Tambourines are a great way to explore rhythm and tempo.

Tambourine Activities for Preschoolers

by Susan Rickey

A tambourine can be hit on the leg, tapped on the hand, rattled over the head or swayed way down low. Anyone can shake it, rake it and tap it against her body to make sound. Preschoolers are especially good at making noise. Give them a tambourine and they are not only having fun making sounds, but they are also learning about the elements of music. (You may want to invest in a set of earplugs for yourself!)

Tambourines in Music

Share with the preschooler a selection of music that includes a tambourine. Help the child try to identify the tambourine in the musical selection. The soulful music from the Motown era is a great place to start listening (And who doesn't love the Motown sound?). "How Sweet It Is" by Marvin Gaye or "Kissing My Love" by Bill Withers are two Motown songs to listen for the jingle jangle of the tambourine. Give the child a tambourine and let him play along with a variety of music.

Rhythms with the Tambourine

Bring out the tambourine and teach preschoolers about rhythm. Show the kids how to hit the tambourine on different parts of their bodies. Have them listen to the different sounds the instrument makes when it is tapped on the palm of the hand as compared to when it is shaken over the head. Let them say each other's names to the beat of the tambourine, "Shel-by, Shel-by, Shel-by, Josh-u-a, Josh-u-a, Josh-u-a." Marching around the room to the sound and rhythms of their names while beating on the tambourine is a grand old time for these young kids. (And you can fulfill your teenage wish to be in a band.)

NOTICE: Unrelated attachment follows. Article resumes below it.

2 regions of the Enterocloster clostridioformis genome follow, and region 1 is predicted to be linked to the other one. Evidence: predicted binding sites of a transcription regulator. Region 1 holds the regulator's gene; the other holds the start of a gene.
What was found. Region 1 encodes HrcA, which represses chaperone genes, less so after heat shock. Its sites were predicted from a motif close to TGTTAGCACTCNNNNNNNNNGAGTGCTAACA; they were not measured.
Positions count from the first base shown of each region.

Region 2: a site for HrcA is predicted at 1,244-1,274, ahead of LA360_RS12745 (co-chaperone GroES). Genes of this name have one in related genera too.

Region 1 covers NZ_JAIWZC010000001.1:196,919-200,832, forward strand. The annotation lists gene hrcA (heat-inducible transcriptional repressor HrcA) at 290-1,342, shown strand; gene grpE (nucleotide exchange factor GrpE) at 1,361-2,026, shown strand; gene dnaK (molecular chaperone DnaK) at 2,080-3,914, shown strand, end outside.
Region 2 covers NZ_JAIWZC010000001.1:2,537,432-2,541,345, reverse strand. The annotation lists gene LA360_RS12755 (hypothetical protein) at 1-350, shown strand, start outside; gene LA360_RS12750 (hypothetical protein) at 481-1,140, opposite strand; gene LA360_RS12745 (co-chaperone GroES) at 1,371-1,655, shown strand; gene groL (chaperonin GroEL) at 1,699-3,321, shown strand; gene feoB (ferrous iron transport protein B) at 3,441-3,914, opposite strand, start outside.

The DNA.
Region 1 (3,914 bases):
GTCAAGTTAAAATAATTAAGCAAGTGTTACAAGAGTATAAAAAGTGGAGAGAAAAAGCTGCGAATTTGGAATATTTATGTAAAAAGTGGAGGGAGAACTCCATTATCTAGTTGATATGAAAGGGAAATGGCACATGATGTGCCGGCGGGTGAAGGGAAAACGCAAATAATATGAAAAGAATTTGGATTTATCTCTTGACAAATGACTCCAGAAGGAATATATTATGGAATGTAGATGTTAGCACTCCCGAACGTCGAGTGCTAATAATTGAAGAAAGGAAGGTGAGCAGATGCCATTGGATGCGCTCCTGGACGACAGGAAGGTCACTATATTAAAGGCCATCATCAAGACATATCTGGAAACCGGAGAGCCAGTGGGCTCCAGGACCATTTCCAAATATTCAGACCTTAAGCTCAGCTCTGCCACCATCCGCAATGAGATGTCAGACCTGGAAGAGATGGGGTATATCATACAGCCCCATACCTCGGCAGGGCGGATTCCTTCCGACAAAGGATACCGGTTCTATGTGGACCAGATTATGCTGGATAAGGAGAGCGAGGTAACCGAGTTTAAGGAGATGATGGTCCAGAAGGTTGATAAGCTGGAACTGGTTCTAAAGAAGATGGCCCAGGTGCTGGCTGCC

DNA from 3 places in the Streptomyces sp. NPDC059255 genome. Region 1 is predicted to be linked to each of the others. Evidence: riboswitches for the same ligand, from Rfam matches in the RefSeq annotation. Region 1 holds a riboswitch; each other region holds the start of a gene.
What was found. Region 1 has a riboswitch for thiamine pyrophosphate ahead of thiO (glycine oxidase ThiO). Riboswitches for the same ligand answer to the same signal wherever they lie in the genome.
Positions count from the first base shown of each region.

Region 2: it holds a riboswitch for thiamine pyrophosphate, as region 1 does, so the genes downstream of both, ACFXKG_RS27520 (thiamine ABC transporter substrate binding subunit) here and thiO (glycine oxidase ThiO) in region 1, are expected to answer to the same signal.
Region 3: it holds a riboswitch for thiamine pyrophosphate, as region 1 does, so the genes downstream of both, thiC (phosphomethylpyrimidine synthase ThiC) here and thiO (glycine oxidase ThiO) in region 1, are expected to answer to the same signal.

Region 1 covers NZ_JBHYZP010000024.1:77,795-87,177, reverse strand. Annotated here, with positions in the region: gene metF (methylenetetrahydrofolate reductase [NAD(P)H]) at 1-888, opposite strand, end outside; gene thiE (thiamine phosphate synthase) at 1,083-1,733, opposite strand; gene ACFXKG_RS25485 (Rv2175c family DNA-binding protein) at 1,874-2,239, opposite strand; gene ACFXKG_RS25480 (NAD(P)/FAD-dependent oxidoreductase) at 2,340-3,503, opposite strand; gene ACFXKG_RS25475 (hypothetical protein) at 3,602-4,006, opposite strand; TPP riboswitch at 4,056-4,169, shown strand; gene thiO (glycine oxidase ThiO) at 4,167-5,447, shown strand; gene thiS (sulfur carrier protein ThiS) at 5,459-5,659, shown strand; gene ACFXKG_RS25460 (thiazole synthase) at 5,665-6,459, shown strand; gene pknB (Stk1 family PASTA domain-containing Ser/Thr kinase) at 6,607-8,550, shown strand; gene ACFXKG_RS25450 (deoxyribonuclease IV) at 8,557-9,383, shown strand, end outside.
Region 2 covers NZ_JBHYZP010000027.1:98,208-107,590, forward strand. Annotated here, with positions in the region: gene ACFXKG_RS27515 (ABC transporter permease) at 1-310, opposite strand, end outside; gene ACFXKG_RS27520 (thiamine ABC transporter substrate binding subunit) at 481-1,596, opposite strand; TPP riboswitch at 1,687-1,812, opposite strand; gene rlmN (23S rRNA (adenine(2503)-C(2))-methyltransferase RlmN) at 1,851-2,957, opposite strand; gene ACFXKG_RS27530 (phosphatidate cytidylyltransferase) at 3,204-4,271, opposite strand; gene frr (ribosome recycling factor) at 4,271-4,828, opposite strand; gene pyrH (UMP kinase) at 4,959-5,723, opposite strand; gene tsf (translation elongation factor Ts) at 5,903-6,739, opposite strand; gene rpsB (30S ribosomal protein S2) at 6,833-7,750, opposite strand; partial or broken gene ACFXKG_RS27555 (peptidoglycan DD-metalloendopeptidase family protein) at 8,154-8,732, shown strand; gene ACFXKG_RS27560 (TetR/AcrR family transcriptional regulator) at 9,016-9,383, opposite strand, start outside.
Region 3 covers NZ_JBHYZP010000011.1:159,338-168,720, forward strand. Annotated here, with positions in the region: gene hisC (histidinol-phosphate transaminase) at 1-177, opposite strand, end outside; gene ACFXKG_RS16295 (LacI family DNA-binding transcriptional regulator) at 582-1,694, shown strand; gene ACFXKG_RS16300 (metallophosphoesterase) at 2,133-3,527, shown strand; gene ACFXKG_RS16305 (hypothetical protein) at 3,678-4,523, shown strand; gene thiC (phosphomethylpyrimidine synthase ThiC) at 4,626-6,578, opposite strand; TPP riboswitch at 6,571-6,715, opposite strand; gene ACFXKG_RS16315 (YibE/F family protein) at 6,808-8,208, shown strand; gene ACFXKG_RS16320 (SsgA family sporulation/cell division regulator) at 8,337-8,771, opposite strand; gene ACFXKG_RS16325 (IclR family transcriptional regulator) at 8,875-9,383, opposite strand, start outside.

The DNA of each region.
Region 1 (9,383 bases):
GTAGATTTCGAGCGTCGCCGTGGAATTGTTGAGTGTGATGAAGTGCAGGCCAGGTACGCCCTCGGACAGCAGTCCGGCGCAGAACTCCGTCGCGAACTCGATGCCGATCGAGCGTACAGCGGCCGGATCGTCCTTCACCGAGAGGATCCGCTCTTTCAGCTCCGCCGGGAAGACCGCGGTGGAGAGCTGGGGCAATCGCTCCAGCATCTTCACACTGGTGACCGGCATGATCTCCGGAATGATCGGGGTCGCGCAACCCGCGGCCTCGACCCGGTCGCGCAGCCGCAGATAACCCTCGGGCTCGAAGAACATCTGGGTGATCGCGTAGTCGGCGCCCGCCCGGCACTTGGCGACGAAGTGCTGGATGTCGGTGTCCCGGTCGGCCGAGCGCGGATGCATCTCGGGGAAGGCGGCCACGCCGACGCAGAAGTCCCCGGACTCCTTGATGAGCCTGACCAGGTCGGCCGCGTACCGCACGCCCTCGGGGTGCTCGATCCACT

Make a Tambourine

Let the kids make their own tambourines. Give them each two paper plates. Place the faces of the plates together. Staple the plates together. Leave an opening wide enough for the kids to put dry macaroni in the space between the plates. With the macaroni in the middle, finish stapling the plates together. Place a piece of duct tape over the staples. After the kids paint their new tambourines or decorate them with stickers (a less messy choice for you and instant gratification for your tot), let the music begin.

Tambourine's Benefits

Teaching kids about music through playing with a tambourine has rewards that will stay with them for many years. Providing preschoolers with a rich sensory environment by exposing them to the music of the tambourine helps connect brain pathways for learning. It is also an enjoyable way to spend time with young children. Between one and three kids respond to music best by actively moving to it. Handing them a tambourine is a great way to get them active. What better way to spend your day than turning on the tunes, dancing and marching around the house? (Insert earplugs as needed.)

About the Author

Susan Rickey started writing in 1994 with a technology feature article for the "Pioneer Press." She was the writer of the Klamath Forest Alliance newsletter, an environmental organization. Rickey obtained her teaching credential from California State University and acquired her Bachelor of Science from the University of Arkansas.

Photo Credits

  • Jeff Randall/Lifesize/Getty Images